Jan 2, 2018
Funerals are among the most difficult events to arrange due primarily to the emotions that linger after a loved one has passed away. Normally after the passing of a person, family and friends are often left in shock and still grieving. In many cases, they have hardly even made sense much more recover from their loss yet they are already expected to organize a funeral that would serve as a final farewell and dignified tribute to those who passed.
Funeral services are therefore legitimate and invaluable sources of help.
Even by itself, organizing even the simplest funeral is a complicated, difficult process. First, there is a need to report the death and arrange transportation of the deceased to the funeral home. In some cases there is need for another transportation if the wake, ceremony or burial has to be done in another location or facility outside the funeral home. Then there are the series of decision making: embalming, choosing a casket, a funeral vault, finding a location for the wake, choosing between burial and cremation and even finding a cemetery. Then, there is the final ceremony to decide on. Will the ceremony involve clergy, pallbearers, and speakers? Will it include music, readings, or tributes? Who and how many will give a eulogy? On top of that, these arrangements will involve a cost to cover transportation, casket, floral arrangements, funeral and other third party services like rentals, food and beverages, obituaries and honoraria for clergy and ceremony participants.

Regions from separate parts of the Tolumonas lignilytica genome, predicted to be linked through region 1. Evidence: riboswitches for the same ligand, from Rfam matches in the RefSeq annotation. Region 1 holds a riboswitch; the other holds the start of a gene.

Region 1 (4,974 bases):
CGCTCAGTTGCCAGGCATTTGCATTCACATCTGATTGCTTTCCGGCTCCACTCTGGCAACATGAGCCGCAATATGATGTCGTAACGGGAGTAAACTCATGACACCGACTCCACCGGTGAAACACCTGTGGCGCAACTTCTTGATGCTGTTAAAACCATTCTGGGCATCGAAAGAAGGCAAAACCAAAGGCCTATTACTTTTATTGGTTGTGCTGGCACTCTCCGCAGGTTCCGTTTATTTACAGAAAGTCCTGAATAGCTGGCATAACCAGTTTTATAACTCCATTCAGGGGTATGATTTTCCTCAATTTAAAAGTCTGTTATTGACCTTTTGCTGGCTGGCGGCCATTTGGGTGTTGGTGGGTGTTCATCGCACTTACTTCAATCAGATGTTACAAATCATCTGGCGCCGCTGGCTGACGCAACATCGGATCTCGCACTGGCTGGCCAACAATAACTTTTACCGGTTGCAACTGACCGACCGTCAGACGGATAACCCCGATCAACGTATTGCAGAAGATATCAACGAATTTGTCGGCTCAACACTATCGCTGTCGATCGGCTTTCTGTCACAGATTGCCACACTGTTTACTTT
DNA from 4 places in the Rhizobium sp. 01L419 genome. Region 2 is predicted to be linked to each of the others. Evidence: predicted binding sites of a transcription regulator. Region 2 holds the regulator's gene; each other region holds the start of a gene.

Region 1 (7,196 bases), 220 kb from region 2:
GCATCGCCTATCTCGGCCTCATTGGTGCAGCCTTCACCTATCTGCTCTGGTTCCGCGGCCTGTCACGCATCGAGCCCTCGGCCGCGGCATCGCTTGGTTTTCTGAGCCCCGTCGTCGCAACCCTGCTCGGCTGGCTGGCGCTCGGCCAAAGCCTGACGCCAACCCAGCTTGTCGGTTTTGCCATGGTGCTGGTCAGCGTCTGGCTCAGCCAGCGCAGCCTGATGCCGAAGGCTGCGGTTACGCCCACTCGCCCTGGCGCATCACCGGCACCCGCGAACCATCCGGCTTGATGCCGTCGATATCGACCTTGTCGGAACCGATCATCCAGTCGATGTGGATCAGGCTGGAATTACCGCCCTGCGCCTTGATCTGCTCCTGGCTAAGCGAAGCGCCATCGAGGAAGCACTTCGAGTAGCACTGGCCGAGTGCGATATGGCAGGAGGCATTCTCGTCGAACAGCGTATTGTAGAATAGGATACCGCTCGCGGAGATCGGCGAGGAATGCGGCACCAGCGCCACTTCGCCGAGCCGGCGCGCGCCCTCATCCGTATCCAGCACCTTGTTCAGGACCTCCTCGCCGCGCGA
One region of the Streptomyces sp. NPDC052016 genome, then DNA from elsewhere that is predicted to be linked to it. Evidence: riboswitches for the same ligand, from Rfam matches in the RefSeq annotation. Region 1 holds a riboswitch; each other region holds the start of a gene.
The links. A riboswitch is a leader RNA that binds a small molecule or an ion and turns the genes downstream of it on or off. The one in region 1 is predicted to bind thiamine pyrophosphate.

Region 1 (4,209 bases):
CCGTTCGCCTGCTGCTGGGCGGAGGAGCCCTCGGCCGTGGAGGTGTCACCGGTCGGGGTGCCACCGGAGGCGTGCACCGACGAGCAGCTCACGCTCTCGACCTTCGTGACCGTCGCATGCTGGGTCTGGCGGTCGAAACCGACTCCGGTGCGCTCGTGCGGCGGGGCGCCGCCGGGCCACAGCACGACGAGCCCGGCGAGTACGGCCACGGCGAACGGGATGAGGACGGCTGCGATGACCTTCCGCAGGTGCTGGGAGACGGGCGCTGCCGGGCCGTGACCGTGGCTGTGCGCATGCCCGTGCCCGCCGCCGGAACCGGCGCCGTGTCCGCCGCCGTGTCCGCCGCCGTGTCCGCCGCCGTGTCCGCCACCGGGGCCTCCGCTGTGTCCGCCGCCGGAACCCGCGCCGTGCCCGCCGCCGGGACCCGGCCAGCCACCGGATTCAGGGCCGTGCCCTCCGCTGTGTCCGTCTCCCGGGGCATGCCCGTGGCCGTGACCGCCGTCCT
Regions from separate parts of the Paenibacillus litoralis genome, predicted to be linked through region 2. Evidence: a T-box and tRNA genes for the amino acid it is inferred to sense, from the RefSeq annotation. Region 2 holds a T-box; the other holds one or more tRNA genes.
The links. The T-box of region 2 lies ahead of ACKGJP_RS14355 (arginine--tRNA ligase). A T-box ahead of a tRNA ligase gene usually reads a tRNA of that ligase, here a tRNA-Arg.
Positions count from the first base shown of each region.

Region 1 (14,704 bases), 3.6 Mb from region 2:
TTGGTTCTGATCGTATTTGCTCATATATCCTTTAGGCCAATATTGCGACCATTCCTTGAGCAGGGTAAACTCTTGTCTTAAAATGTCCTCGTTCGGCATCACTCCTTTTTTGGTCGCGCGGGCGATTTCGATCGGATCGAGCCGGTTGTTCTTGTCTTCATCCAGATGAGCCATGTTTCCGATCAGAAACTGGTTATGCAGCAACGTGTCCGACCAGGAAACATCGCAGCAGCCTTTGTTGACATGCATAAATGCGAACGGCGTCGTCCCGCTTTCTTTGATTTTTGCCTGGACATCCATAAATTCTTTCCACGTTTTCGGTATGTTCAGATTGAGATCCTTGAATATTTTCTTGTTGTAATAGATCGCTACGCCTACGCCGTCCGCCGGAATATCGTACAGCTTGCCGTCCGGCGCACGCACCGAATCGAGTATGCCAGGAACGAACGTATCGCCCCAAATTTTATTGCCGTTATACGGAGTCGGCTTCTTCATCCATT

The process is even more complicated in countries with a population of diverse religions. For instance, aside from regular catering, food and ceremony services, a typical funeral service provider in Singapore offers clients with at least seven types of services. Buddhist services are arranged around the belief in reincarnation and karma, central tenets of Buddhism. Taoist funeral packages in Singapore on the other hand emphasizes the role of spiritual ministers like monks or taoist priests in a time where family needs guidance most and such services therefore focus on providing families with counsel. Soda funeral services emphasizes simplicity and therefore focuses on basic rituals that facilitate the journey of the dead towards enlightenment, a core concept of the religion. Chinese funerals are kept traditional with strict protocols like extensive cleaning of the body, viewing order based on seniority, gambling sessions during the wake and facing away when the coffin is sealed. Today in Singapore, there are even non-religious funeral services which is characterized by significant free play in planning and coordination and design of the service based on the dead’s personality, lifestyle and personal wishes.
But one of the most common funeral in Singapore are Christian funerals due to the substantial population of Christians in the area. In typical Christian funerals, the choice of ministers and venues are very important considerations. For instance, if the departed is member of a church and regular church goer, families often prefer the pastor or minister of their church to officiate the service. For Christians too, a funeral is a perfect opportunity for a Christian family to collectively strengthen their faith and hope. As such, Christian funeral service in Singapore often involve vigils, liturgy rites of committal, gospel readings and symbolic offering of faith to God and hope for of salvation for the loved one who passed away.
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